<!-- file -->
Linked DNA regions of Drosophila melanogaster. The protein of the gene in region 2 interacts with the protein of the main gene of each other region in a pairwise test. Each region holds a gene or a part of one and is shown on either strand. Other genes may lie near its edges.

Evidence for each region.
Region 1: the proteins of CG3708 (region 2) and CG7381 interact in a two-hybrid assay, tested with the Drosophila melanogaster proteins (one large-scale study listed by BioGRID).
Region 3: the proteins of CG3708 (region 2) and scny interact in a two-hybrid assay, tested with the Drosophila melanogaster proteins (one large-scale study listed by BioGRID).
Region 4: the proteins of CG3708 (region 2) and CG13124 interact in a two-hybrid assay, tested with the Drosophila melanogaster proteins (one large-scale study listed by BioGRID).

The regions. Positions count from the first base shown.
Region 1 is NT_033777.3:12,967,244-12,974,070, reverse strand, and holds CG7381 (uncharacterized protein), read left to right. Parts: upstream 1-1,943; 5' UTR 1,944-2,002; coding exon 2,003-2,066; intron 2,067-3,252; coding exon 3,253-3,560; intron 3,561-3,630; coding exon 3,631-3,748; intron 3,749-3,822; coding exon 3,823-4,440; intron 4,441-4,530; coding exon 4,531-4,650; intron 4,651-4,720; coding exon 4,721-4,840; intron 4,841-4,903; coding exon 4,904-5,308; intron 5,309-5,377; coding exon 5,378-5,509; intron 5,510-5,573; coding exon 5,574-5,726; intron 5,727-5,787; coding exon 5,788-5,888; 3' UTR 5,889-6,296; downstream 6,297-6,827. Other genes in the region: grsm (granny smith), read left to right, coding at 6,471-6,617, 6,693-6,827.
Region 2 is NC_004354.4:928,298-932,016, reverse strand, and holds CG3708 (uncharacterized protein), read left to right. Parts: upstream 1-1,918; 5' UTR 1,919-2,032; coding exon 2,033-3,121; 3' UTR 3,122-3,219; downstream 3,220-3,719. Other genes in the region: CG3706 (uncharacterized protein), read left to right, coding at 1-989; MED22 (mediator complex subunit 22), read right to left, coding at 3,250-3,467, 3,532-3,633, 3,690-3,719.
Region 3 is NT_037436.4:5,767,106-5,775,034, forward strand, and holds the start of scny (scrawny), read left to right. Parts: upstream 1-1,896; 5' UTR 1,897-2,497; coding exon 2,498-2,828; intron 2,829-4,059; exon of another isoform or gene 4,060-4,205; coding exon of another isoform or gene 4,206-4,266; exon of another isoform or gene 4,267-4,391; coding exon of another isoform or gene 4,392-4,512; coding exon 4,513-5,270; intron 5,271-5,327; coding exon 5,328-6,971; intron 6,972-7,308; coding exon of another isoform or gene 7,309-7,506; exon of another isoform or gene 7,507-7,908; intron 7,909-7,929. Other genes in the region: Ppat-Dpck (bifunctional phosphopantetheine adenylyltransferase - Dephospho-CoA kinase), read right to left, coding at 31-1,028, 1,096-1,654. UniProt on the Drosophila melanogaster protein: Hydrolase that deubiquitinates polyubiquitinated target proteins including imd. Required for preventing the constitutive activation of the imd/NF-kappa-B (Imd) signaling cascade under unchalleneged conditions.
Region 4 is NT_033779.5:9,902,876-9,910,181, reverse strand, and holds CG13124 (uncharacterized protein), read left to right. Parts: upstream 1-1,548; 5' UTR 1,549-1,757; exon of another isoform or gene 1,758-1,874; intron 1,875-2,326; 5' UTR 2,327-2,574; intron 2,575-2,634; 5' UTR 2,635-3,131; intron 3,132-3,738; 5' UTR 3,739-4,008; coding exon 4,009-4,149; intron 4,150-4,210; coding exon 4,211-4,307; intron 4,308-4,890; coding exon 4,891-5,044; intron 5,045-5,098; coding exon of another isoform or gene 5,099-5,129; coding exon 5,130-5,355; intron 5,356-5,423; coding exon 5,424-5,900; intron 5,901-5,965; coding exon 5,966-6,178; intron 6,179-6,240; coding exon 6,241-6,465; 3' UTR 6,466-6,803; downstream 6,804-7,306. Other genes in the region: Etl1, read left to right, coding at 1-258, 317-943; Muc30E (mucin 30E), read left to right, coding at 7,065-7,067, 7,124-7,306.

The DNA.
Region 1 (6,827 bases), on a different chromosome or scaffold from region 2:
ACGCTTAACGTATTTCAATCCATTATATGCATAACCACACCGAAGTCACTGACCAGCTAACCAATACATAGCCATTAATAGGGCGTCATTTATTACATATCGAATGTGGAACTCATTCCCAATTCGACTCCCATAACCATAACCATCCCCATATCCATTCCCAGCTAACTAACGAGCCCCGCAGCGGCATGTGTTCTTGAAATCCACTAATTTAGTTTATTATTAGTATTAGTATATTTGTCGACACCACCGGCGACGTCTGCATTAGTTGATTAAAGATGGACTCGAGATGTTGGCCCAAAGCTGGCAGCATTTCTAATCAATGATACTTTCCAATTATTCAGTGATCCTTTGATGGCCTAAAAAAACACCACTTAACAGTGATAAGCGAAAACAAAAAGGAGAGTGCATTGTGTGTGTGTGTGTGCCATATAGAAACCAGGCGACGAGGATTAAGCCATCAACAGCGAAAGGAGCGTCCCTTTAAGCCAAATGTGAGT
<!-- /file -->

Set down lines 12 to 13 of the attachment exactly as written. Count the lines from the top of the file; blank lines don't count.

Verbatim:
Region 1 (6,827 bases), on a different chromosome or scaffold from region 2:
ACGCTTAACGTATTTCAATCCATTATATGCATAACCACACCGAAGTCACTGACCAGCTAACCAATACATAGCCATTAATAGGGCGTCATTTATTACATATCGAATGTGGAACTCATTCCCAATTCGACTCCCATAACCATAACCATCCCCATATCCATTCCCAGCTAACTAACGAGCCCCGCAGCGGCATGTGTTCTTGAAATCCACTAATTTAGTTTATTATTAGTATTAGTATATTTGTCGACACCACCGGCGACGTCTGCATTAGTTGATTAAAGATGGACTCGAGATGTTGGCCCAAAGCTGGCAGCATTTCTAATCAATGATACTTTCCAATTATTCAGTGATCCTTTGATGGCCTAAAAAAACACCACTTAACAGTGATAAGCGAAAACAAAAAGGAGAGTGCATTGTGTGTGTGTGTGTGCCATATAGAAACCAGGCGACGAGGATTAAGCCATCAACAGCGAAAGGAGCGTCCCTTTAAGCCAAATGTGAGT